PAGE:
Who will sue over COVID, after COVID?
March 30, 2020 3:48 PM   Subscribe

What kinds of lawsuits will there be once (hopefully soon) COVID is effectively over?

I have so many questions about how this will play out in courts around the world but I don't know much about law, save what I've seen in the movies.

Are there some for sure outcomes that people who are legal professionals can already see coming? Will governments be sued?
posted by abuckamoon to Law & Government (32 answers total) 10 users marked this as a favorite
I am aware of people considering getting into bankruptcy. There will probably be a lot of that work, but new entrants will probably be stuck doing low-end (low-pay) fill-in-the-blank cases for regular people. Commercial bankruptcy is complicated in direct proportion to the amount of money left to fight over, but if you know how to do it, it's probably gonna be phat times.

Lawyer colleagues anticipate a lot of divorce work. There will also likely be a lot of contract claims where people are arguing over whether force majeure excuses one or both parties from the contract.
posted by spacewrench at 4:04 PM on March 30, 2020 [2 favorites]

I have no answer but just saw this relevant article that might interest you.
posted by jdroth at 4:08 PM on March 30, 2020 [1 favorite]

It's going to be stuff mostly very boring for the layman. Contract disputes where one or both parties allegedly breached due to the coronavirus, securities fraud (did the company properly disclose risks as it became aware of them), consumer protection actions concerning fake cures or protective equipment.
posted by praemunire at 4:18 PM on March 30, 2020 [2 favorites]

What I've seen in North America: a lot of students with disabilities are being overlooked or deliberately ignored by their school districts and will need extra services to try to make up for lost progress. I bet their families are going to have to sue to get those services covered.
posted by The corpse in the library at 4:23 PM on March 30, 2020 [20 favorites]

Ladue Coronavirus dad lawyered up with a locally notorious attorney after his breaking isolation closed two schools and a hotel. I don't know if anything will ever come of it, but it would be delicious.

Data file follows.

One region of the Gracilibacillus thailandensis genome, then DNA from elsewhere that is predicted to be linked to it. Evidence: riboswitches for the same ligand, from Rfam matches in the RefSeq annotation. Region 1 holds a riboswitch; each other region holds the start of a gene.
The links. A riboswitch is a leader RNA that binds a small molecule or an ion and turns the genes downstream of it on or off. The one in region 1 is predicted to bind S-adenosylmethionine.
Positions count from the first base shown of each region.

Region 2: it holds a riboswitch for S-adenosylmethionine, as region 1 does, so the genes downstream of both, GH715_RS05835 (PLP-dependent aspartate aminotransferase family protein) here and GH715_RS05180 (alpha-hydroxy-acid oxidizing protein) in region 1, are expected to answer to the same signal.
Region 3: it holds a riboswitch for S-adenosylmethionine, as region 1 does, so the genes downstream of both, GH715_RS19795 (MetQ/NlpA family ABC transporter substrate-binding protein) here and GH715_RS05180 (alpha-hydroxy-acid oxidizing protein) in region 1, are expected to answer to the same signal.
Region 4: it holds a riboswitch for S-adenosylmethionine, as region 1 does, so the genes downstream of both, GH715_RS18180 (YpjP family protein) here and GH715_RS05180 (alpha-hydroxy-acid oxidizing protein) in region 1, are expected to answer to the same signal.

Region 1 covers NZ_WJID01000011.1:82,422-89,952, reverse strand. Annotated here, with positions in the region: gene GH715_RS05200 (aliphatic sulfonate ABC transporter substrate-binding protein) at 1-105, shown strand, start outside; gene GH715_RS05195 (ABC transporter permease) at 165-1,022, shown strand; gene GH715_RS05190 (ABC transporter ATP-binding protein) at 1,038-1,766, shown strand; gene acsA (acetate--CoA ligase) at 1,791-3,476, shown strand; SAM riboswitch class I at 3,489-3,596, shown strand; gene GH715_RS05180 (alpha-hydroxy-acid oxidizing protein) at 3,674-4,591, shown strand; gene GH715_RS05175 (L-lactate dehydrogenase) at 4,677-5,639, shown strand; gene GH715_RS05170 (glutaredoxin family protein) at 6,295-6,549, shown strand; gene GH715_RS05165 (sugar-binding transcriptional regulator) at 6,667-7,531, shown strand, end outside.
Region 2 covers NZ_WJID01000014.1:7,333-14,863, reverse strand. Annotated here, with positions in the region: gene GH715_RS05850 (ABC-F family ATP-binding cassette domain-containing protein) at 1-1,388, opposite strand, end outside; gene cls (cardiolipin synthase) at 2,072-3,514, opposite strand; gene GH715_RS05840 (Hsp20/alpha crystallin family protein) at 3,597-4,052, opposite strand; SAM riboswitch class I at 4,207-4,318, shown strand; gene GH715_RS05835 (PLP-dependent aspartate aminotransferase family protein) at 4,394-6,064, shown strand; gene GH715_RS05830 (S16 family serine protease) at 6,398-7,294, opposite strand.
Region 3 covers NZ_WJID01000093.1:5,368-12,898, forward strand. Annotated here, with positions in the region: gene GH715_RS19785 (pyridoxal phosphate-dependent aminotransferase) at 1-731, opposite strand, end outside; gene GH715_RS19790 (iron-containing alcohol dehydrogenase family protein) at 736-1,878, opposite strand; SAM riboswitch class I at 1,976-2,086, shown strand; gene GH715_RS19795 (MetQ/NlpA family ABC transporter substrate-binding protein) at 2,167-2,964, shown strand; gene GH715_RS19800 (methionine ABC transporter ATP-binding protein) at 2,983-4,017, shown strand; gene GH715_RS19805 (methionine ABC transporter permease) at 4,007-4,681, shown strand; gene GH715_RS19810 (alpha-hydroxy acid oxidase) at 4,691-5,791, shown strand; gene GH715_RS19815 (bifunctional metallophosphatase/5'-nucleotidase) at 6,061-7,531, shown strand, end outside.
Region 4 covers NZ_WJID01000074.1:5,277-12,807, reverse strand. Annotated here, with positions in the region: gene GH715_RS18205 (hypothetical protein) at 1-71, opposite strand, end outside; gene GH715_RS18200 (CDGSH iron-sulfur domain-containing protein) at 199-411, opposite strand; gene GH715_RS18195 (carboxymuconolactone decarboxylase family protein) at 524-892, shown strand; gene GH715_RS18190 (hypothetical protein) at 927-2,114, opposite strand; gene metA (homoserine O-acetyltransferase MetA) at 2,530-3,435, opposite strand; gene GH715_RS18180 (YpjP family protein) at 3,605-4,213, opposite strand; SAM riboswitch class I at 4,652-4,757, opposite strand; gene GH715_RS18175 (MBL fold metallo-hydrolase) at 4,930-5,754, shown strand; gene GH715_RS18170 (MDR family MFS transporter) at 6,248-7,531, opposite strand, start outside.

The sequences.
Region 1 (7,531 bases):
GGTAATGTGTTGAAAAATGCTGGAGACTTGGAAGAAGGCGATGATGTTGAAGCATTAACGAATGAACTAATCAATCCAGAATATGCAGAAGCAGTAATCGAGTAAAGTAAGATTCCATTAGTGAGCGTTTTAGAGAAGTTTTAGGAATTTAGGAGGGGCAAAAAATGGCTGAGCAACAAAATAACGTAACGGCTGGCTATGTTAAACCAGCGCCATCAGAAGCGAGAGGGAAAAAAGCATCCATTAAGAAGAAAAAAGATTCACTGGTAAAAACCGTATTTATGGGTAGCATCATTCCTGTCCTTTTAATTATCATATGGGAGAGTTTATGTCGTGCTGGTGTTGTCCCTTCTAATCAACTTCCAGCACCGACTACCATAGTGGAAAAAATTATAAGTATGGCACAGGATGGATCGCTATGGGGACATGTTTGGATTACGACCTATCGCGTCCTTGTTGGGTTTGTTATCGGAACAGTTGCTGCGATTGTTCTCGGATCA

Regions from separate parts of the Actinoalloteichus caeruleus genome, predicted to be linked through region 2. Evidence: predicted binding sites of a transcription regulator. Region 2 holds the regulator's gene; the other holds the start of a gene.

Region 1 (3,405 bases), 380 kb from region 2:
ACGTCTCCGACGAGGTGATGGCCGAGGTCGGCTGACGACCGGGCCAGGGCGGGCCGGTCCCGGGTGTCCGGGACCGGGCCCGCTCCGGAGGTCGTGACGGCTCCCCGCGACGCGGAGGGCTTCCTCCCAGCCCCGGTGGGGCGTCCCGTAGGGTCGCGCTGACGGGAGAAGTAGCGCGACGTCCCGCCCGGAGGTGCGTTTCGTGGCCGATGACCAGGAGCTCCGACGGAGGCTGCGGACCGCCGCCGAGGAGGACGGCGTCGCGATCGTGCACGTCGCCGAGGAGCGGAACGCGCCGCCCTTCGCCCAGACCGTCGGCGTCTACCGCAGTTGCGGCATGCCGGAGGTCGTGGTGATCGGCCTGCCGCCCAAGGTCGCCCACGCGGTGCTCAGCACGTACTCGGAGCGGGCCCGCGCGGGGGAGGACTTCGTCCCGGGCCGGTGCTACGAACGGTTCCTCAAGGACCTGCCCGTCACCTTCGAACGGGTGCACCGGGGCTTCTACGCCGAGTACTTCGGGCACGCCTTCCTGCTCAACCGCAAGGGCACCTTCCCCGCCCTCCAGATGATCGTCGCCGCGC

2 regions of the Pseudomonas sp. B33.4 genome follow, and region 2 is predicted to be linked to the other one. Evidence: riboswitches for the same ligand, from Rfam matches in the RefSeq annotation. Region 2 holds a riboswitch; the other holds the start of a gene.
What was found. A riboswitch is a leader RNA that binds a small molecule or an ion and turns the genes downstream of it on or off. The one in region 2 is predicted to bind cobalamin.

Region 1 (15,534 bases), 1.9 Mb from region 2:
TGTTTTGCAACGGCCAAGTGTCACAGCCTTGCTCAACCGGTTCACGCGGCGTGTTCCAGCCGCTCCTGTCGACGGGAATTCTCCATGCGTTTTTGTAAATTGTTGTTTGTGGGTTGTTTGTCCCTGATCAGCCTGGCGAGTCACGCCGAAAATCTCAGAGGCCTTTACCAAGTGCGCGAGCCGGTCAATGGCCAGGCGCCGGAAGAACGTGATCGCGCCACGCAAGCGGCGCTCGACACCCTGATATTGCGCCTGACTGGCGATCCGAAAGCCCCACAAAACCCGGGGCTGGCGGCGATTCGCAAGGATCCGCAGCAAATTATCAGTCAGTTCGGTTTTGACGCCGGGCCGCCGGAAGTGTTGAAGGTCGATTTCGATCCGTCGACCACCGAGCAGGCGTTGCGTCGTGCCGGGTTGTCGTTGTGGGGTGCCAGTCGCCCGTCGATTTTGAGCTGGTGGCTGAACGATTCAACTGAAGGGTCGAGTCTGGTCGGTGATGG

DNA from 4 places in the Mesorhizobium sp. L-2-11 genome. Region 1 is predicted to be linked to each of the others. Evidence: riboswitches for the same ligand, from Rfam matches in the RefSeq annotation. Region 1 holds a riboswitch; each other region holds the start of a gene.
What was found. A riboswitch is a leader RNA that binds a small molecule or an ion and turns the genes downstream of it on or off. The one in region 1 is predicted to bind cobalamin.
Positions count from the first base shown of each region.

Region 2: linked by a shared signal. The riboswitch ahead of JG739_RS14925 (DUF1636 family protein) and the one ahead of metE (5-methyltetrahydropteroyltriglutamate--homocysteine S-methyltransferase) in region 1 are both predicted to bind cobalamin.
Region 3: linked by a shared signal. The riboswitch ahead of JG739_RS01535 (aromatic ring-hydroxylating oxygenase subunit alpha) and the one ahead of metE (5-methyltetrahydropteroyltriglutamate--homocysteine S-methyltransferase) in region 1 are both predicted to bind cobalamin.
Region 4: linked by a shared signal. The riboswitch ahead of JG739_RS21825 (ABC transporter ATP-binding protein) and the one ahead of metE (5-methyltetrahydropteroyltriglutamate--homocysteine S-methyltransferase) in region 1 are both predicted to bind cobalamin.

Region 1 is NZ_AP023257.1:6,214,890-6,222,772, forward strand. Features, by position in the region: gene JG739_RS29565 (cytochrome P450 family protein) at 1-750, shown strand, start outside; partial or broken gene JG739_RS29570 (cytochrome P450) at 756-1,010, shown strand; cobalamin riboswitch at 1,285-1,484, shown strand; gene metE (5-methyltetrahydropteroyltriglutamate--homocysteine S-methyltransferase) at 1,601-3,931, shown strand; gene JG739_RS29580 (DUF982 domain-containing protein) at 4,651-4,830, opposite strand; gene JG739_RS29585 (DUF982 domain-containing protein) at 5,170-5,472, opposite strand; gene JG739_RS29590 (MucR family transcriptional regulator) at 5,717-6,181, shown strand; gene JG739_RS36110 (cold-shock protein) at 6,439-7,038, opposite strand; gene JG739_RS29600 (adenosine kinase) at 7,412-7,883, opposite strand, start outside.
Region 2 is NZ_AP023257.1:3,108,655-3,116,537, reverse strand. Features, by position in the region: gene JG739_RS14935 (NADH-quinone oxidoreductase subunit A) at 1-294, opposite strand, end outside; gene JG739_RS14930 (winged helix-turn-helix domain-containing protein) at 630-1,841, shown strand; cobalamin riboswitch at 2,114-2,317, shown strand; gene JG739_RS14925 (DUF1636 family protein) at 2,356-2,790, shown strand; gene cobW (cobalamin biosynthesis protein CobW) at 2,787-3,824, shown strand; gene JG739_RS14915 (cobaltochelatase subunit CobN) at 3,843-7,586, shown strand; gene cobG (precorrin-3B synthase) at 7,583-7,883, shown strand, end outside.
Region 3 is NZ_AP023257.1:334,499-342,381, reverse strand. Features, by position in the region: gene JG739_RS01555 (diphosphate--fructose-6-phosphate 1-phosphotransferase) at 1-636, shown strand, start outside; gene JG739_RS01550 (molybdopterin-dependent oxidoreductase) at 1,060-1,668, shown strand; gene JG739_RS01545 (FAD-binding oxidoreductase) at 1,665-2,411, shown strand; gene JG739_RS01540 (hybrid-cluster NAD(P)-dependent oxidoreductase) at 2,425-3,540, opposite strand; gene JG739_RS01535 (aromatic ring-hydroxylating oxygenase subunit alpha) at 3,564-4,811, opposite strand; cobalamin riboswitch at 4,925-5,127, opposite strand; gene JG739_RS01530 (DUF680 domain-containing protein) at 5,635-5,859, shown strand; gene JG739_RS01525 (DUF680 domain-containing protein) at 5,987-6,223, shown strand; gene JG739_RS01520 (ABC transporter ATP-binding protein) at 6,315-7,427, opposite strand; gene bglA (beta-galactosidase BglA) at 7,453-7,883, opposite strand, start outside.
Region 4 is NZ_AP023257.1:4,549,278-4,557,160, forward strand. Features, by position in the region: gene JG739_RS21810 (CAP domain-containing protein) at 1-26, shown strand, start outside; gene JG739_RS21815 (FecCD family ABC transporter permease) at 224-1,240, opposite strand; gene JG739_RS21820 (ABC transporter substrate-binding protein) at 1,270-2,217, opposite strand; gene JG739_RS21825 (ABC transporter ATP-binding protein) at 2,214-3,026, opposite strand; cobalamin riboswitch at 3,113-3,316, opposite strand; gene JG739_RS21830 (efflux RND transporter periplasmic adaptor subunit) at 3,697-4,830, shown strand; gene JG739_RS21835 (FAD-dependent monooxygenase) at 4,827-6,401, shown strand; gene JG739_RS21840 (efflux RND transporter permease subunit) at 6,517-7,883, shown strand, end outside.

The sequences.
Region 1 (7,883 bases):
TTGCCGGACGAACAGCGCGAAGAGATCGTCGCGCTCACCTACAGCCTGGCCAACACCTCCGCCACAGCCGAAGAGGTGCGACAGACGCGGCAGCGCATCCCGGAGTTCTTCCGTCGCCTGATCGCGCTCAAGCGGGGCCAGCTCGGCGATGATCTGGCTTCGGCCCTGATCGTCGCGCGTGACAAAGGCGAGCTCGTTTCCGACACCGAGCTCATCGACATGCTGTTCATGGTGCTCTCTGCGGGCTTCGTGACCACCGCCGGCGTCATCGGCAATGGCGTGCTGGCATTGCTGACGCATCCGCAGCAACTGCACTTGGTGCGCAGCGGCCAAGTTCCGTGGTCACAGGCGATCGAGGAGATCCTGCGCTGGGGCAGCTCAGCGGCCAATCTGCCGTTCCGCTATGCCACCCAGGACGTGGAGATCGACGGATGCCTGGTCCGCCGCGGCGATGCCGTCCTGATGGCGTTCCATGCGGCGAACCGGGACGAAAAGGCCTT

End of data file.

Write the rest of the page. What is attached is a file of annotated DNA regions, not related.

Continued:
posted by fluttering hellfire at 4:38 PM on March 30, 2020 [4 favorites]

Here, I'm hoping that the employers who aren't taking the guidelines seriously and are pressuring employees to work without social distancing or other safety measures will get. their pants. sued off.

And I don't know if government officials can be sued for dragging their feet and not taking action to save lives and avoid overwhelming the health care system but I hope to god there is and that someone goes for it.
posted by bunderful at 4:49 PM on March 30, 2020 [4 favorites]

I don't have the spoons to dive into issues related to suing governments for personal injury and sovereign immunity (NCSL) nor potential restrictions on content-based speech (Cornell LII) right now, but I did see this idea floated recently:

How to deal with people who carelessly risk infecting others (Jennifer Rubin, WaPo Opinion)
To address the problem of reckless, bad actors, some states may use police to enforce their stay-at-home orders. However, aside from the threat of fine or imprisonment, those risking others’ lives should be aware of potential civil liability. [...] These are issues that will work themselves out in courts around the country as we watch covid-19 spread. There will be some reckless and cavalier actors who, despite the plethora of public knowledge, choose to expose others to risks. Nevertheless, the very real potential for legal liability — if not the moral obligation to avoid risking others’ health — should put reckless actors on notice. If you think you have the disease, if you are concerned enough for your own well-being to be tested or if you provide service for others, you had better show extreme care when others are at risk.
posted by katra at 5:13 PM on March 30, 2020 [1 favorite]

I've been thinking about this also. Oh God, Everybody! Some off the top of my head:

Battelle: Your sterilization technology was rushed into production with insufficient testing
Anyone who sewed a mask: Your makeshift mask did not offer sufficient protection
Anyone who 3D Printed ventilator adapters: My client died while attached to a vent using your part
Distilleries: Your moonshine hand sanitizer did not sanitize adequately
GM/Ford/Ventilator company partners: You're a car company and didn't manufacture ventilators with sufficient QA
Pizza Company and Pizza Guy: My client contracted COVID-19 and the only contact they had was with your driver
Supermarkets: My client was injured in a melee at your store because you did not provide adequate security
US Department of Labor: Affirmative Action guidelines were suspended the day the stimulus package was passed

And on and on and on. COVID-19 will be a full employment act for lawyers. In the 2030s COVID-19 will be the new mesothelioma in lawyer commercials.
posted by Rob Rockets at 5:16 PM on March 30, 2020 [7 favorites]

Immigrants being held by ICE are suing.

NRA suing over gun restrictions.

Folks on the cruise ship are suing .

The city of Costa Mesa was at one point considering suing the Trump administration. Not sure if that is still going forward.
posted by ladyriffraff at 5:19 PM on March 30, 2020 [4 favorites]

There is a lot of fear in the American medical community about malpractice suits from practicing outside one's usual scope of practice (e.g. managing ventilators when not board certified in critical care medicine). Good Samaritan protections don't apply when you're at your workplace.